A recent example of the FBI’s surveillance of black people dates back to the years after 9/11, when, Vice reported, the bureau identified Ayyub Abdul-Alim as a possible informant who could spy on members of the Mosque of the Islamic Brotherhood in Harlem, which was connected to the black nationalist movement during the 1960s. Somehow, the FBI drew a connection between black nationalism and al-Qaida, Michael German, a fellow with the Brennan Center for Justice at New York University and a former FBI special agent specializing in terrorism, told Vice earlier this year.

“The [FBI] files suggest that Muslims with family connections to black nationalist groups of the 1960s and 1970s were, after 9/11, viewed as suspicious, as part of the heightened focus on international terrorism and al-Qaida,” German said.

Abdul-Alim is serving a four- to six-year sentence for illegal-gun-possession charges. He believes that the charges are connected to his refusal to become an FBI informant.

Of course, the Russia investigation is a different can of worms. But the case of Abdul-Alim is another example of how our federal agencies have tried to draw conclusions that simply are not there. There was no proof of criminal activity at the Mosque of the Islamic Brotherhood, but the possibility of criminality was strongly considered after Sept. 11.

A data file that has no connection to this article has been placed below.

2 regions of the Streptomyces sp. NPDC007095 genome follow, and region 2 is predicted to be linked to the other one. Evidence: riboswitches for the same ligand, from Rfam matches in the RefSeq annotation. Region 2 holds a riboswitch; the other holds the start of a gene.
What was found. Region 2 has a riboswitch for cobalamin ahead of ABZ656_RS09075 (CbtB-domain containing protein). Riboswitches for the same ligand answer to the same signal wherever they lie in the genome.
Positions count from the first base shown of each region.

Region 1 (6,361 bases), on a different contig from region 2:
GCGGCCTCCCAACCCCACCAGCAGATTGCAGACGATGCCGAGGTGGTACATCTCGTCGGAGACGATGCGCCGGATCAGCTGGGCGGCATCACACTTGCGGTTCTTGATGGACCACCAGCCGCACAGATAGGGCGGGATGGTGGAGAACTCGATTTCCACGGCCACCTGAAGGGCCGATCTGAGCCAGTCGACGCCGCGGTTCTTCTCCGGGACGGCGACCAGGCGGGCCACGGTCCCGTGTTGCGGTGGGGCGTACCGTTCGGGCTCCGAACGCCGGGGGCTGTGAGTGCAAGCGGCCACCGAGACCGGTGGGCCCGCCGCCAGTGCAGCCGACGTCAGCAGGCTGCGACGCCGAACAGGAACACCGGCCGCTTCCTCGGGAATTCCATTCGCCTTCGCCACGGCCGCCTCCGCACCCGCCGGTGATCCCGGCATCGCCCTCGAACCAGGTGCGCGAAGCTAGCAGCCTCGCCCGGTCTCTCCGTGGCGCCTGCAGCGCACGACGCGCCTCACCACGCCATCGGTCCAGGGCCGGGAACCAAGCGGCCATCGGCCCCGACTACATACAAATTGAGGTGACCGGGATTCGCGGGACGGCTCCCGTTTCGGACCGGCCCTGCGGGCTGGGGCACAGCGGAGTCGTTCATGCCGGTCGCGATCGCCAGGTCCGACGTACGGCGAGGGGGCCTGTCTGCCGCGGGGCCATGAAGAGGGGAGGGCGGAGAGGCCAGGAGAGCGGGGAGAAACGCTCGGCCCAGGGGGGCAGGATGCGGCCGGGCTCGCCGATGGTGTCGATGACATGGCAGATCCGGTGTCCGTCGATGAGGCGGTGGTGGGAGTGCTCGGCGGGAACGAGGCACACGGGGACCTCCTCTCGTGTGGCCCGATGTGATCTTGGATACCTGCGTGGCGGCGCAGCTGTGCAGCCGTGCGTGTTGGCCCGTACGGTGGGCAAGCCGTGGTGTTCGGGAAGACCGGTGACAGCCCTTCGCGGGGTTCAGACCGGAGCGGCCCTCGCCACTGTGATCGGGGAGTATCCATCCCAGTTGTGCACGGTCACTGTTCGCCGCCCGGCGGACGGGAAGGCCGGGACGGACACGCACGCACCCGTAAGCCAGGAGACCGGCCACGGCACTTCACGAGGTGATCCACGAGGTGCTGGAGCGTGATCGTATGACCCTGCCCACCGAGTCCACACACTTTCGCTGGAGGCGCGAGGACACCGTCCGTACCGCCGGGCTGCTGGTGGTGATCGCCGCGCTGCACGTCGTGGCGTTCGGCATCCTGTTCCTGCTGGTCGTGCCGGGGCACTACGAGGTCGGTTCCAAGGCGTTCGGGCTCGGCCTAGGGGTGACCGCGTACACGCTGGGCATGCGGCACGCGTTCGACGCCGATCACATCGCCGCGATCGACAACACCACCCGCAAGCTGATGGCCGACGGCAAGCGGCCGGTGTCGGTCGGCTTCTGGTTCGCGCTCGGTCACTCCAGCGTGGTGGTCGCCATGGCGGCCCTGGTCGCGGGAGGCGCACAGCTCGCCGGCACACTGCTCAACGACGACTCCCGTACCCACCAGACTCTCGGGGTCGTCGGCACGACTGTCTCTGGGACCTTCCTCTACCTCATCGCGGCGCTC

I asked Grant, the FBI and DIA officer, if he was ever asked to spy on black organizations. He said, “No.” (I get it. He would not admit to such actions anyway, but I had to ask.) But he did tell me that he was very aware of the history of modern-day


Meet the Arlington police officer who helps the FBI find missing girls


POLICE SEXUAL ABUSE OF TEENAGE GIRLS: A 2003 Update on “Driving While Female”

Police Sexual Abuse of Teenage Girls - Samuel Walker
SamuelWalker.net › 2010/06 › dwf2003
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This report on “Police Sexual Abuse of Teenage Girls” is a 2003 update of a 2002 report on “Driving While Female” by the University of Nebraska at Omaha. The 2002 report identified the problem of police officers using ...


Special Report, FBI Killed Franklin Scandal Investigator from Wayne Madsen Report - RoseanneWorld
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Jun 20, 2014 - Special Report, FBI Killed Franklin Scandal Investigator from Wayne Madsen Report ... Colby was a Vietnam War colleague of Nebraska state Senator John De Camp, one of major investigators of the ...


The Franklin Cover-Up by John DeCamp - Educate-Yourself.org
educate-yourself.org › franklincoverupe...
"Franklin Case Witnesses Implicate FBI and U.S. Elites in Child-Torture and Murder." What is the FBI Protecting ? Since the 1992 publication of John DeCamp's book, The Franklin Cover-Up, Paul Bonacci has filed new ...